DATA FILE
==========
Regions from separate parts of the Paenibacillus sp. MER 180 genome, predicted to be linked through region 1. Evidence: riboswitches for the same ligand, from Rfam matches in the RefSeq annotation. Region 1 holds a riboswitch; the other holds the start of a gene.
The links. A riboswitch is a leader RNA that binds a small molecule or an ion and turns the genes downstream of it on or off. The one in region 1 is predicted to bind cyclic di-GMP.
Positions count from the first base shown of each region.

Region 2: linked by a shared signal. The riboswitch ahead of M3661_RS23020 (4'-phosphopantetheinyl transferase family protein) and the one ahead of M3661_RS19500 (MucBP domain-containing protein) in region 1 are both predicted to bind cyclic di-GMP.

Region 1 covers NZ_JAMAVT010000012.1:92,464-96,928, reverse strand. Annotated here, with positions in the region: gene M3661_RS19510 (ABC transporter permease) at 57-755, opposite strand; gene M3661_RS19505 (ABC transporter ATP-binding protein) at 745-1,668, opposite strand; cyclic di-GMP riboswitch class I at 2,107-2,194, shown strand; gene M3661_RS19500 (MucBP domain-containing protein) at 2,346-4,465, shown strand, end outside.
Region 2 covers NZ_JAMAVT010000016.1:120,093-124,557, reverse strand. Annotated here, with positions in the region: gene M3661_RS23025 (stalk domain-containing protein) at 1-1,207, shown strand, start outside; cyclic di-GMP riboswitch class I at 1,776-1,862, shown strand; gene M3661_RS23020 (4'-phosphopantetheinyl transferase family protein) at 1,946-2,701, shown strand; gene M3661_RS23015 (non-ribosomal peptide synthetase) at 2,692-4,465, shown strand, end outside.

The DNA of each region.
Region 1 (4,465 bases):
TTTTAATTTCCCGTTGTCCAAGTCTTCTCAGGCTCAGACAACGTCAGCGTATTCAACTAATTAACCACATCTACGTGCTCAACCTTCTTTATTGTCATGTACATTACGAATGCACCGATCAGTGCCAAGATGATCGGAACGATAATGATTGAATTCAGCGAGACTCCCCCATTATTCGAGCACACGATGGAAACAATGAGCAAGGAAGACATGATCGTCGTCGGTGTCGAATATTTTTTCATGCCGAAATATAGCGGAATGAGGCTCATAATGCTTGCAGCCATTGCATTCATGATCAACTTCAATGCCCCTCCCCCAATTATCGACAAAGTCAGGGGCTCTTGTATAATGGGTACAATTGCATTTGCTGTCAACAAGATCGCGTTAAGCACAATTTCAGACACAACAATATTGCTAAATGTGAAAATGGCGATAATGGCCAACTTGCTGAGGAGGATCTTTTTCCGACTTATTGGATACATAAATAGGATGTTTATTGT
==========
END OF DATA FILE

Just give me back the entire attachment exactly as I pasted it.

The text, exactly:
Regions from separate parts of the Paenibacillus sp. MER 180 genome, predicted to be linked through region 1. Evidence: riboswitches for the same ligand, from Rfam matches in the RefSeq annotation. Region 1 holds a riboswitch; the other holds the start of a gene.
The links. A riboswitch is a leader RNA that binds a small molecule or an ion and turns the genes downstream of it on or off. The one in region 1 is predicted to bind cyclic di-GMP.
Positions count from the first base shown of each region.

Region 2: linked by a shared signal. The riboswitch ahead of M3661_RS23020 (4'-phosphopantetheinyl transferase family protein) and the one ahead of M3661_RS19500 (MucBP domain-containing protein) in region 1 are both predicted to bind cyclic di-GMP.

Region 1 covers NZ_JAMAVT010000012.1:92,464-96,928, reverse strand. Annotated here, with positions in the region: gene M3661_RS19510 (ABC transporter permease) at 57-755, opposite strand; gene M3661_RS19505 (ABC transporter ATP-binding protein) at 745-1,668, opposite strand; cyclic di-GMP riboswitch class I at 2,107-2,194, shown strand; gene M3661_RS19500 (MucBP domain-containing protein) at 2,346-4,465, shown strand, end outside.
Region 2 covers NZ_JAMAVT010000016.1:120,093-124,557, reverse strand. Annotated here, with positions in the region: gene M3661_RS23025 (stalk domain-containing protein) at 1-1,207, shown strand, start outside; cyclic di-GMP riboswitch class I at 1,776-1,862, shown strand; gene M3661_RS23020 (4'-phosphopantetheinyl transferase family protein) at 1,946-2,701, shown strand; gene M3661_RS23015 (non-ribosomal peptide synthetase) at 2,692-4,465, shown strand, end outside.

The DNA of each region.
Region 1 (4,465 bases):
TTTTAATTTCCCGTTGTCCAAGTCTTCTCAGGCTCAGACAACGTCAGCGTATTCAACTAATTAACCACATCTACGTGCTCAACCTTCTTTATTGTCATGTACATTACGAATGCACCGATCAGTGCCAAGATGATCGGAACGATAATGATTGAATTCAGCGAGACTCCCCCATTATTCGAGCACACGATGGAAACAATGAGCAAGGAAGACATGATCGTCGTCGGTGTCGAATATTTTTTCATGCCGAAATATAGCGGAATGAGGCTCATAATGCTTGCAGCCATTGCATTCATGATCAACTTCAATGCCCCTCCCCCAATTATCGACAAAGTCAGGGGCTCTTGTATAATGGGTACAATTGCATTTGCTGTCAACAAGATCGCGTTAAGCACAATTTCAGACACAACAATATTGCTAAATGTGAAAATGGCGATAATGGCCAACTTGCTGAGGAGGATCTTTTTCCGACTTATTGGATACATAAATAGGATGTTTATTGT